Bangor-on-Dee Racecourse is situated southwest of the village of the same name in Wrexham County Borough in northeast Wales, approximately 6 miles southeast of Wrexham itself. Geographically, the village Bangor-on-Dee should not be confused with the city of Bangor, Gwynedd, which is over 70 miles away to the northwest. The racecourse is set in picturesque countryside on the banks of the River Dee and has the distinction of being the only course in the country without a grandstand. However, both enclosures are situated on grass banks, which offer panoramic views over the racecourse. The history of racing at Bangor-on-Dee can be traced back to 1858, when members of Sir Watkin Williams-Wynn's Hunt held a cross country match on nearby meadows and the first steeplechase, known as the Grand Wynnstay Steeplechase, took place over much the same course as today in 1859. Today, Bangor-on-Dee Racecourse plays host to a total of 16 National Hunt fixtures throughout the year.
For racegoers, Bangor-on-Dee Racecourse offers a choice of two enclosures, known as the Paddock Enclosure and the Course Enclosure. Admission prices are £19 for the Paddock Enclosure and £9 for the Course Enclosure, although admission is free for accompanied children in both cases.
Bangor-on-Dee Racecourse is rural in character and, as such, doesn't offer corporate facilities for conferences, exhibitions and meetings, but nevertheless offers plenty of opportunities for corporate entertaining on race days. All the private facilities at the racecourse are located in the Paddock Enclosure and the largest of them, known as the Marquee, can accommodate between 50 and 500 people. The Dee Suite can accommodate up to 75 people and the Chalets, adjacent to the Parade Ring, can accommodate between 20 and 50 people. All of the private facilities offer private dining and private viewing with all elements of the Paddock Enclosure within easy reach.
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What's unique about the course at Bangor-on-Dee?
Bangor is a fairly sharp, left-handed course approximately one and a half miles in circumference with a run-in of approximately one furlong. The course features many bends, including a particularly tight paddock bend and there are nine fences per circuit.
Notable Races and Events
On February 25, 2009, Bangor-on-Dee Racecourse staged a meeting to celebrate 150 years, to the day, since organised racing first took place. Visitors to the racecourse could view an exhibition chronicling the memorable characters, events and occasions that the course had experienced in its history.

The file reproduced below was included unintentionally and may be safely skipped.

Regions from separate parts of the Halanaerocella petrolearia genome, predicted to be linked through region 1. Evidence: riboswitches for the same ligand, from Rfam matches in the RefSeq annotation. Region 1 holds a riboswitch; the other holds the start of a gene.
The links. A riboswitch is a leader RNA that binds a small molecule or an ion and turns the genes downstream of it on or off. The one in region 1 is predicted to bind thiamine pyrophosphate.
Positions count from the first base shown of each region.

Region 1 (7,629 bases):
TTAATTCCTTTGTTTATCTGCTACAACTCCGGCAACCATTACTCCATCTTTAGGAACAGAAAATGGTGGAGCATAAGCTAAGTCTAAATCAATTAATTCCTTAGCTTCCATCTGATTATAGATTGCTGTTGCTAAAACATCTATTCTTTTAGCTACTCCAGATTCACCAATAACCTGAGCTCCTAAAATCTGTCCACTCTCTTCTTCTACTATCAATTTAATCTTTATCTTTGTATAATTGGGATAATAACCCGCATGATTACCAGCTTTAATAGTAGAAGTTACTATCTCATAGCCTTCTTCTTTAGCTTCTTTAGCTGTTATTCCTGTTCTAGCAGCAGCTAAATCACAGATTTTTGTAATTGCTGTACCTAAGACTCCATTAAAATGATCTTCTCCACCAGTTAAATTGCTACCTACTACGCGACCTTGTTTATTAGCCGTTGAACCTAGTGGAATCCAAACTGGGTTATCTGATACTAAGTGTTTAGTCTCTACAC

The late Dick Francis, who went on to become Champion Jockey in the 1953/54 season, named Bangor-on-Dee as his favourite racecourse. He had his first ride in public and rode his first winner, Wrenbury Tiger in 1947 and his first treble on the course. According to Francis, he also once turned down a bribe of £50 to pull a horse a Bangor-on-Dee, telling the would-be briber to go to hell.
Fred Archer, arguably the best all-round jockey ever seen, won a two-mile pony race on Maid of Trent at Bangor-on-Dee as a 10-year-old boy in 1868. Archer went on to ride in 8,084 races, winning 2,748 of them, including 21 Classics, before taking his own life at the age of 29 in 1886.
Donald McCain, who trains at Cholmondeley, Cheshire, less than 20 miles from Bangor-on-Dee, often sends his better horses to the course for preparatory races. In November 2011, for example, he sent Peddlers Cross, who'd finished second in the Champion Hurdle at the Cheltenham Festival the preceding March, to Bangor-on-Dee to make his debut over fences. Peddlers Cross jumped well to win the Golden Bear Beginners' Chase, over 2 miles 1½ furlongs, by 4½ lengths at odds of 1/8 on that occasion and returned to Bangor-on-Dee later the same month to win the Malise Nicholson Bright Future Novices' Chase, over the same distance, by 8 lengths at odds of 2/13. Although the future didn't turn out to be that bright for Peddlers Cross over fences, at that time Peddlers Cross was quoted at as short as 7/2 for the Arkle Challenge Trophy at the Cheltenham Festival.
Top Owners, Jockeys and Trainers
Jason Maguire is the leading jockey at Bangor-on-Dee over the last five seasons with 55 winners from 199 rides, some way ahead of A.P. McCoy with 42 winners from 201 rides and Richard Johnson with 29 winners from 115 rides. Leading National Hunt owner John Patrick “J.P.” McManus has had nearly four times more runners at Bangor-on-Dee than any other owner in the same period and, unsurprisingly, tops the owners' table with 21 winners from 138 runners.
Tim Leslie and Sir Robert Ogden, who own horses with Donald McCain, have also done well historically, with 14 winners from 35 runners and 6 winners from 16 runners respectively. Bangor-on-Dee is a favourite stamping ground for Donald McCain, who is the top trainer during the last five seasons with 67 winners from 341 runners.
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